Given the publicity that came out of the Equifax fiasco, it is safe to say that plenty of security researchers are pouring through the code, looking for the next big Apache Struts vulnerability. The relatively small number of CVEs that have been published should give us some pause though when thinking of bad mouthing the good folks at the Apache Foundation and their loyal contributors who put in the sweat effort of finding the vulnerabilities, bringing them to our attention.
Statistically, when you bring together so much code as we see in projects like Apache Struts or Spring for that matter, you are going to eventually turn over vulnerabilities in the code. The good news is that the team managing Apache Struts appears to have a better handle on their project and are putting out more secure components, or at the very least, components that are harder to exploit.
The publishing of more vulnerabilities can also be deemed as a good sign for the team over at Spring since it means that more security researchers are putting the time into searching for potential CVEs in their projects as well.
For the users of open source components (which is nearly everyone), the question should not be Apache Struts vs Spring vulnerabilities, but how do we manage them?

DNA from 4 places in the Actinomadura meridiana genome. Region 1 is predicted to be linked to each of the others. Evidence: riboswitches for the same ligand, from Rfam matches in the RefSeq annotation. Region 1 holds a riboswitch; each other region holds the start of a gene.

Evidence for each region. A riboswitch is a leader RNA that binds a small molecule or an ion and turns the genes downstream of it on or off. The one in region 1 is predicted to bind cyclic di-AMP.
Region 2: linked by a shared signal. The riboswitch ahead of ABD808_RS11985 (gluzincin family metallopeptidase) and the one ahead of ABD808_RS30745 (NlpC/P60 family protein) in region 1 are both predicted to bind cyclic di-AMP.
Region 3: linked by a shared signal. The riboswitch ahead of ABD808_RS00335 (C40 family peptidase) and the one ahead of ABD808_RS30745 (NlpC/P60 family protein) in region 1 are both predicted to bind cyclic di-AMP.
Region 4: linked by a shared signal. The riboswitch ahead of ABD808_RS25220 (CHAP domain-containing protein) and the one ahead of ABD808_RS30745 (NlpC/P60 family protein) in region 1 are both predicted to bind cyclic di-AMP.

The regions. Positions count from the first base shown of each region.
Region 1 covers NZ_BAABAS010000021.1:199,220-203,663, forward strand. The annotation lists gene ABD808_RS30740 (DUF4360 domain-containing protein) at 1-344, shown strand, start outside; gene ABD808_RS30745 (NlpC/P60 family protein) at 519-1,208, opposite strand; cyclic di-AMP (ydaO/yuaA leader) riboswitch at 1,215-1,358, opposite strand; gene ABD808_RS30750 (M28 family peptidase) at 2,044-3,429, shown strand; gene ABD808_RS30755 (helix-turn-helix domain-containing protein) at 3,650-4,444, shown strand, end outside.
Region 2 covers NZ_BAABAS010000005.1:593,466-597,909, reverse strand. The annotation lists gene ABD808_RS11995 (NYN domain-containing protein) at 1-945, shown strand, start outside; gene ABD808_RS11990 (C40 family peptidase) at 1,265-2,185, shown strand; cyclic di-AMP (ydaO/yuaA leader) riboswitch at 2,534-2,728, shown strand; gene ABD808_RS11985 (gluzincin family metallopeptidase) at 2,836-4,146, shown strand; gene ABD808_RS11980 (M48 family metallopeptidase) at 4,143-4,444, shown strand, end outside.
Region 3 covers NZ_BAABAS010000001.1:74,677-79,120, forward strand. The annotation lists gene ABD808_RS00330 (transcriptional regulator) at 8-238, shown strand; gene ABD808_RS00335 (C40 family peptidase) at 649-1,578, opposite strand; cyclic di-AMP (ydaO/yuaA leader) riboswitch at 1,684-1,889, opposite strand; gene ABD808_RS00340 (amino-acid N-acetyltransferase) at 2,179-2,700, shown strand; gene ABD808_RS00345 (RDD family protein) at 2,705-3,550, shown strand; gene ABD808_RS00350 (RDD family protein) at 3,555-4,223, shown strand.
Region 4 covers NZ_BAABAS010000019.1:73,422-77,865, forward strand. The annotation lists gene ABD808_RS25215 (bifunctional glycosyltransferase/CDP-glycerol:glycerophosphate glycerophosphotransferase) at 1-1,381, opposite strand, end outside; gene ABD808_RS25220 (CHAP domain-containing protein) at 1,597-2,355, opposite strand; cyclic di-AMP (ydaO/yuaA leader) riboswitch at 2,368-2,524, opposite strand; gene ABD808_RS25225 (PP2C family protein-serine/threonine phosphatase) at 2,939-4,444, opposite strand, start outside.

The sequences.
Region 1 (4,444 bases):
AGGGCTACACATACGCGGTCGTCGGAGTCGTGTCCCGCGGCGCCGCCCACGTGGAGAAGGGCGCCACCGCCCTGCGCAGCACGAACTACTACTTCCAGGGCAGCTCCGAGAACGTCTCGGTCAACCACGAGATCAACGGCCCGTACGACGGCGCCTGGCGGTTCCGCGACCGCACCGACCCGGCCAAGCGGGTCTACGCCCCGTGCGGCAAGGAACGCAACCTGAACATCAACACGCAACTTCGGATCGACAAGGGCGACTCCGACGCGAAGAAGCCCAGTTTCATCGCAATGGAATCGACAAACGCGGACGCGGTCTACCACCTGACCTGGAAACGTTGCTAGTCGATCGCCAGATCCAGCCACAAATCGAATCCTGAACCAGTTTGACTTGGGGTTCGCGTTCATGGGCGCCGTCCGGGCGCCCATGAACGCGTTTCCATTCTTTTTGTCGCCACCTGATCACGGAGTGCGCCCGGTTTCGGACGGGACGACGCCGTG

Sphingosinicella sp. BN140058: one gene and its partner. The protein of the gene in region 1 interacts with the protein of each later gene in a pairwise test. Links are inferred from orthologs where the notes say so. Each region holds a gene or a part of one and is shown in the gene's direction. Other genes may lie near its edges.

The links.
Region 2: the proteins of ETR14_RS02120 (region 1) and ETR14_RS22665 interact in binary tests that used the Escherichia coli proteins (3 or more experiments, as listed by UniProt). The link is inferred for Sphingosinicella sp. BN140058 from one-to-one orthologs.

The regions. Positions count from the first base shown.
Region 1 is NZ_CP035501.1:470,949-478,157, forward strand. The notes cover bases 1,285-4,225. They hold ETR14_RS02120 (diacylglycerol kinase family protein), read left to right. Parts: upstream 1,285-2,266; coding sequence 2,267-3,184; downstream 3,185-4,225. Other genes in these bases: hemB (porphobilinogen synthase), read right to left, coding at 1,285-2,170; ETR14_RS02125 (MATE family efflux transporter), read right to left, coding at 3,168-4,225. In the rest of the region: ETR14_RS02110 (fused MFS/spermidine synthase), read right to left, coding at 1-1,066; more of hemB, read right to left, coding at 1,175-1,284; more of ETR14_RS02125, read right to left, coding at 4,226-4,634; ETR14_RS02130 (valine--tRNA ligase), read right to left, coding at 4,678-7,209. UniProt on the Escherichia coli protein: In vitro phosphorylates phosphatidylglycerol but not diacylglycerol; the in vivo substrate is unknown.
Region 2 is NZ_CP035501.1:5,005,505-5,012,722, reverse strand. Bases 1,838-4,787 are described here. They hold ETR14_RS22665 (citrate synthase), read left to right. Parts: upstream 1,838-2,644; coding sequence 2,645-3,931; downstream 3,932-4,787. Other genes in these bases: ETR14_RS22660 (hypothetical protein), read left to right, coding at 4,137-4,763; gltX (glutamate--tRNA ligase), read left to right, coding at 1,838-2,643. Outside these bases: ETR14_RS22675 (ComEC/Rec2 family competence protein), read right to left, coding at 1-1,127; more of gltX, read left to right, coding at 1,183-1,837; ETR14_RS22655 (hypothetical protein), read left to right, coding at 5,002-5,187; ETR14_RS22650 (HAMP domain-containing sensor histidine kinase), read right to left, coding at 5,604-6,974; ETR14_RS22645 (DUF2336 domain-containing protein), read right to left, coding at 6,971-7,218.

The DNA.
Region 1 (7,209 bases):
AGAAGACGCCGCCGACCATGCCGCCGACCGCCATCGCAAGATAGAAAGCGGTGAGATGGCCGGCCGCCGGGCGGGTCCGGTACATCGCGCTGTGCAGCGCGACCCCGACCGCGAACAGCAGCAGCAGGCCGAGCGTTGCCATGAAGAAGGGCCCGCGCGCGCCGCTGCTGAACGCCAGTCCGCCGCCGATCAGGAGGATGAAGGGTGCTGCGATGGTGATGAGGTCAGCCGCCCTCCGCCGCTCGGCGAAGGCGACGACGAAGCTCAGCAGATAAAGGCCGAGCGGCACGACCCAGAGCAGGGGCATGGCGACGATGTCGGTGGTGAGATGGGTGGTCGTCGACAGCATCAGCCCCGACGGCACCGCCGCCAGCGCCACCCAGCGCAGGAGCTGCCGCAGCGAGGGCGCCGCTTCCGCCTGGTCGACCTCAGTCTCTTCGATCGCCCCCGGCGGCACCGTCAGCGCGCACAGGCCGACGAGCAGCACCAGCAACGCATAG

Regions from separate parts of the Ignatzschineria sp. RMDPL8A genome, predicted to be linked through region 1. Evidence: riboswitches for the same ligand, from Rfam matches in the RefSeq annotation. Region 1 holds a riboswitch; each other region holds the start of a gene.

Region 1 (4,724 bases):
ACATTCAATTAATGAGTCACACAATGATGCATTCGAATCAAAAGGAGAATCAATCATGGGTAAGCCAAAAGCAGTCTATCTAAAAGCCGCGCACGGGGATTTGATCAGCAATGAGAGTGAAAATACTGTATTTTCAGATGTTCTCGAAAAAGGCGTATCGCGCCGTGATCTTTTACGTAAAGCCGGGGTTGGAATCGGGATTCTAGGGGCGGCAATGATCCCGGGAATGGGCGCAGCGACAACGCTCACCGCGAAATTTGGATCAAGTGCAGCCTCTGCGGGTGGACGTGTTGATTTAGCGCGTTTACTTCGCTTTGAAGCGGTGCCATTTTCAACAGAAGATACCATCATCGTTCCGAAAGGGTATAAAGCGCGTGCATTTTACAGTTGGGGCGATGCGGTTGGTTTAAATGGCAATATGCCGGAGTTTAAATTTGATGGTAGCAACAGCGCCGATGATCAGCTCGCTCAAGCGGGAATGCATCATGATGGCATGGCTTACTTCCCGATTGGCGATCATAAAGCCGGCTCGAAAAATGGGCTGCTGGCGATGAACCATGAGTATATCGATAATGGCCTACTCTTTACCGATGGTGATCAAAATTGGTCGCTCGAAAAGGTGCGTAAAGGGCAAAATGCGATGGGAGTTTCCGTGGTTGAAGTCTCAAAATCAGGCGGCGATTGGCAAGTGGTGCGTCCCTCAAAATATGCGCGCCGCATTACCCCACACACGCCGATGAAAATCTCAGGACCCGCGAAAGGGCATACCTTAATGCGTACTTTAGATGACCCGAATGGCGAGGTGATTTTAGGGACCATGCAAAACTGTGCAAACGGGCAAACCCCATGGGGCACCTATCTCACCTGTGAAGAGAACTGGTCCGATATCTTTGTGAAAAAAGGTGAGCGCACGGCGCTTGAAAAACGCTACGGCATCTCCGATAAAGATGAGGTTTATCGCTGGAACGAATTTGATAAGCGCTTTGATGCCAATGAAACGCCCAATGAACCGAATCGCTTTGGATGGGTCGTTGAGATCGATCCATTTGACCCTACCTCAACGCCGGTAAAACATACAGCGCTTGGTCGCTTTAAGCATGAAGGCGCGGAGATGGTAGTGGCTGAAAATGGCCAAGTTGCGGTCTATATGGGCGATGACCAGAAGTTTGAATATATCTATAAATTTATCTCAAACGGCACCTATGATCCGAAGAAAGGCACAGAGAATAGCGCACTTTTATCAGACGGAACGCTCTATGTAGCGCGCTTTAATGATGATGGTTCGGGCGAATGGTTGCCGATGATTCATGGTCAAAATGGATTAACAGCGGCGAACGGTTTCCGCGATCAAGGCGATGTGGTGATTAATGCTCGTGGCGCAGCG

Open Source Security: Winning the Long Game
Open source security depends on security researchers finding vulnerabilities and reporting them to the project owners and the community before criminal hackers can. Once these vulnerabilities have been posted, it is up to the developers who use these open source components for building their software products to use them responsibly and patch or update when necessary.
This means avoiding the use of open source components with known vulnerabilities, and utilizing the right tools to identify which open source components they are using in their products and receive alerts when new vulnerabilities are reported for those projects.
From a management perspective, t also means that we need a deeper understanding of which vulnerabilities actually impact our products, guiding us in how we prioritize our remediation operations. Just because a vulnerability is present in a component that you are using does not mean that the product is, in fact, making calls to it.
Analyzing which vulnerable functions are in fact effective can help teams to get the most out of the open source components that they depend on while minimizing the effort needed to work securely with them.